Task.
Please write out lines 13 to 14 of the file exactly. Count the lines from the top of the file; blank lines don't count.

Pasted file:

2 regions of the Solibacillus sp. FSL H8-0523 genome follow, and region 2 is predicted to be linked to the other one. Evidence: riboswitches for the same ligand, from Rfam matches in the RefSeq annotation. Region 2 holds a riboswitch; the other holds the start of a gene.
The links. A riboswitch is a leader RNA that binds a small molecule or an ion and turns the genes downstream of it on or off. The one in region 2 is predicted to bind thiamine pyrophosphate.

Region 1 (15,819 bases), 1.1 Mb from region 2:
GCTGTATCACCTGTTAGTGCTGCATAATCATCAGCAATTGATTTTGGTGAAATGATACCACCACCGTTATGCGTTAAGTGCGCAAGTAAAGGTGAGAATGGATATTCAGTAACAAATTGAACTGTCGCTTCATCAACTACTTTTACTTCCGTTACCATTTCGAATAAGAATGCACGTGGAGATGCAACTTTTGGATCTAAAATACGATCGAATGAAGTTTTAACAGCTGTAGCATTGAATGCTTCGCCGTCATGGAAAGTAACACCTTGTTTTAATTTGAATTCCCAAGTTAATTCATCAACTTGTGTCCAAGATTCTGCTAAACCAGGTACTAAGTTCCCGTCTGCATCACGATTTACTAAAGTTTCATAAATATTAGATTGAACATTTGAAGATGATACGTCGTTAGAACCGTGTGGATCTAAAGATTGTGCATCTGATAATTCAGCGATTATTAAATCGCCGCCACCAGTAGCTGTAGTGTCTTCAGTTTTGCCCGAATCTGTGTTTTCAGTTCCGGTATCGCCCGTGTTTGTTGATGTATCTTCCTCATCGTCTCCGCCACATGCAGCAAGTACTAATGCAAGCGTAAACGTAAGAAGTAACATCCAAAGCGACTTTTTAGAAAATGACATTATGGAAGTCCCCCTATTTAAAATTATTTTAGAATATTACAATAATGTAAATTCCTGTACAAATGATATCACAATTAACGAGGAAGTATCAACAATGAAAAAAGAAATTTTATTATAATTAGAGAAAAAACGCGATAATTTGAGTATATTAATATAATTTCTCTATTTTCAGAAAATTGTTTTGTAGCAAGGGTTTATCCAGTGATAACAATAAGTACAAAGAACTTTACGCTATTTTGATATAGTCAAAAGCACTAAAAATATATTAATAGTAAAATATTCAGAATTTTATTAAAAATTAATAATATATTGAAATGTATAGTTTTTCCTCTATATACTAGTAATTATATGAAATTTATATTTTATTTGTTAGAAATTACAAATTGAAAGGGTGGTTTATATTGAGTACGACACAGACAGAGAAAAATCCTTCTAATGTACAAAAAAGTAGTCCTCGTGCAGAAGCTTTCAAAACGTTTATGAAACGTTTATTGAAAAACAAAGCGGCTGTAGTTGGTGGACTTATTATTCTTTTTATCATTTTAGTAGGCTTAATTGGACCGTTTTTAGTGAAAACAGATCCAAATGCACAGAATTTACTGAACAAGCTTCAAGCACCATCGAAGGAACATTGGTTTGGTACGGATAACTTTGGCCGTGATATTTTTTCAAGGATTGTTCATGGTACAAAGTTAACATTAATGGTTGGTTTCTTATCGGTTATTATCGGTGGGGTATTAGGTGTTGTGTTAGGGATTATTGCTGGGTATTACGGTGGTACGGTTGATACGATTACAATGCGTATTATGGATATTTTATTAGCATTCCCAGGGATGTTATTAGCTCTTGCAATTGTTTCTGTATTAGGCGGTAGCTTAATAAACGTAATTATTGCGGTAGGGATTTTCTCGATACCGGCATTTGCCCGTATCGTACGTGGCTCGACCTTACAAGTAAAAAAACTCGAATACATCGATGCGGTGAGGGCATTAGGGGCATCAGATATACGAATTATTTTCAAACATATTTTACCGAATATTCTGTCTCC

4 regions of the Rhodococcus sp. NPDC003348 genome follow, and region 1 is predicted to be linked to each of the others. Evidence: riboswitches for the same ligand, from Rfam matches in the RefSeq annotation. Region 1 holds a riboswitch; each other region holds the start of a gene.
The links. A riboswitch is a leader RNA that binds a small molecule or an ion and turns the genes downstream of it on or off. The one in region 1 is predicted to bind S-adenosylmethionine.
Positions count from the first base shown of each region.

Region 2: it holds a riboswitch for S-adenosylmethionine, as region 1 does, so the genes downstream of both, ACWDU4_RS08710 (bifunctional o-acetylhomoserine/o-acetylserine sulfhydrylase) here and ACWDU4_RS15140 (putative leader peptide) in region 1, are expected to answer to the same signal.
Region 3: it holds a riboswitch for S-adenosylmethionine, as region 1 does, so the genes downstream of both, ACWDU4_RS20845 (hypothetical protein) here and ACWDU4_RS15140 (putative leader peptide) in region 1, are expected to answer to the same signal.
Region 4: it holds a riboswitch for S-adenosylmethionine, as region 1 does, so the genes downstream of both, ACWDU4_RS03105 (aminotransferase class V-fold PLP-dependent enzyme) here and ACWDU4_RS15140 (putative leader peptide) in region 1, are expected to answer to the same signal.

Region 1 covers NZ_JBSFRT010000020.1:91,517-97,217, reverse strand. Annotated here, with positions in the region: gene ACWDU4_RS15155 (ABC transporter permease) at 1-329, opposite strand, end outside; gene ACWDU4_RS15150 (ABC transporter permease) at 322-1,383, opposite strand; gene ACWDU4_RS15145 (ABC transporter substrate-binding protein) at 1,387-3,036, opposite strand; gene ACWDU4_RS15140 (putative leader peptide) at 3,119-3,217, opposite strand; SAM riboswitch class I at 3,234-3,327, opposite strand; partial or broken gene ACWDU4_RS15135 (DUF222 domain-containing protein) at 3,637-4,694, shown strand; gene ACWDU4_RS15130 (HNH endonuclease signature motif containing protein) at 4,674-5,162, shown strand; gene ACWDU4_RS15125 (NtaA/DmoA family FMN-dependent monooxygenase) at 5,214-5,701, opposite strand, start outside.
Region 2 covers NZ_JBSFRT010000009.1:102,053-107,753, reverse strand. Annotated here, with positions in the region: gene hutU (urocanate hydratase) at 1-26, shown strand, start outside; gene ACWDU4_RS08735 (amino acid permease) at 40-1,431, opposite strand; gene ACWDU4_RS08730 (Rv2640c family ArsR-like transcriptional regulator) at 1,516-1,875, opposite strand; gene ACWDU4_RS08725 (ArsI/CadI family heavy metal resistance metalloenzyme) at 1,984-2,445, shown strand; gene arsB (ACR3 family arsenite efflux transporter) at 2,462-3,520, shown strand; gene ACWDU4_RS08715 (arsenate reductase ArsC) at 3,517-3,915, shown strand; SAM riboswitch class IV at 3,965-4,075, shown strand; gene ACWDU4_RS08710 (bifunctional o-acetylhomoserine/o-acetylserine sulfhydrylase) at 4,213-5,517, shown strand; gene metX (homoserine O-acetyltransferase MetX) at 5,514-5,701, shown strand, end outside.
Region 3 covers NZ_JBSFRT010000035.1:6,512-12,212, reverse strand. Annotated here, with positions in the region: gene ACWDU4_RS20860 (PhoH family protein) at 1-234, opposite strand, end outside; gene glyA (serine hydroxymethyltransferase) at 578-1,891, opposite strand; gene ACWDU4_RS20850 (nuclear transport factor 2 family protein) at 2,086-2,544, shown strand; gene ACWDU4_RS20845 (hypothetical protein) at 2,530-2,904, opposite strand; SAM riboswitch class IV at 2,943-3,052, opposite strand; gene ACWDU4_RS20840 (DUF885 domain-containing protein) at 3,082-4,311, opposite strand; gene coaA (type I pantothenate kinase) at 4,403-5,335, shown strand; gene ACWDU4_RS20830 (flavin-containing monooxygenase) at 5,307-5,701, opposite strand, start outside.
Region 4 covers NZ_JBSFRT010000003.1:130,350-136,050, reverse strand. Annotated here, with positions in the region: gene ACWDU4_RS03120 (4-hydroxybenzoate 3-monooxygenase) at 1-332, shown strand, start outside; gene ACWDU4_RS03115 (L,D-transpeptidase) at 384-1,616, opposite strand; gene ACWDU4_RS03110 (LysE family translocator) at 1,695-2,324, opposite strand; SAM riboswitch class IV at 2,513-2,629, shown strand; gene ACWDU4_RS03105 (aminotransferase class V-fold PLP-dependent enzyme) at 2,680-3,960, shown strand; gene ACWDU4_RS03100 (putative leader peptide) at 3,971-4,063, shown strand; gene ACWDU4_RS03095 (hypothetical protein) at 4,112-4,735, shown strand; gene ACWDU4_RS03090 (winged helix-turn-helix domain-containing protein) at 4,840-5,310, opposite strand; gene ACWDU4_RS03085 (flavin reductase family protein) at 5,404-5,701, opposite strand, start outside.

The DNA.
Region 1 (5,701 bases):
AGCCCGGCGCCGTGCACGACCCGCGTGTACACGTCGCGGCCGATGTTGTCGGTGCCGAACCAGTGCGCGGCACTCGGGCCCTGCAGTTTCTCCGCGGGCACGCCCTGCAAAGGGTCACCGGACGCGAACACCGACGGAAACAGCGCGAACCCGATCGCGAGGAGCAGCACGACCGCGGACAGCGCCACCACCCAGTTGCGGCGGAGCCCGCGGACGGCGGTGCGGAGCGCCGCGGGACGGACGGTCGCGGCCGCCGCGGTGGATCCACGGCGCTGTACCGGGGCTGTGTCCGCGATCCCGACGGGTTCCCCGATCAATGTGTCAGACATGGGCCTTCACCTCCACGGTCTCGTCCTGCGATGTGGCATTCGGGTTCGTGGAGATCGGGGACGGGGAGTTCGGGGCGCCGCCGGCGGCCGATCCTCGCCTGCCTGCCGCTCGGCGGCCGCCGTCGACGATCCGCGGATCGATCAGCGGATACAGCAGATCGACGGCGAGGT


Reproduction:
Region 3 covers NZ_JBSFRT010000035.1:6,512-12,212, reverse strand. Annotated here, with positions in the region: gene ACWDU4_RS20860 (PhoH family protein) at 1-234, opposite strand, end outside; gene glyA (serine hydroxymethyltransferase) at 578-1,891, opposite strand; gene ACWDU4_RS20850 (nuclear transport factor 2 family protein) at 2,086-2,544, shown strand; gene ACWDU4_RS20845 (hypothetical protein) at 2,530-2,904, opposite strand; SAM riboswitch class IV at 2,943-3,052, opposite strand; gene ACWDU4_RS20840 (DUF885 domain-containing protein) at 3,082-4,311, opposite strand; gene coaA (type I pantothenate kinase) at 4,403-5,335, shown strand; gene ACWDU4_RS20830 (flavin-containing monooxygenase) at 5,307-5,701, opposite strand, start outside.
Region 4 covers NZ_JBSFRT010000003.1:130,350-136,050, reverse strand. Annotated here, with positions in the region: gene ACWDU4_RS03120 (4-hydroxybenzoate 3-monooxygenase) at 1-332, shown strand, start outside; gene ACWDU4_RS03115 (L,D-transpeptidase) at 384-1,616, opposite strand; gene ACWDU4_RS03110 (LysE family translocator) at 1,695-2,324, opposite strand; SAM riboswitch class IV at 2,513-2,629, shown strand; gene ACWDU4_RS03105 (aminotransferase class V-fold PLP-dependent enzyme) at 2,680-3,960, shown strand; gene ACWDU4_RS03100 (putative leader peptide) at 3,971-4,063, shown strand; gene ACWDU4_RS03095 (hypothetical protein) at 4,112-4,735, shown strand; gene ACWDU4_RS03090 (winged helix-turn-helix domain-containing protein) at 4,840-5,310, opposite strand; gene ACWDU4_RS03085 (flavin reductase family protein) at 5,404-5,701, opposite strand, start outside.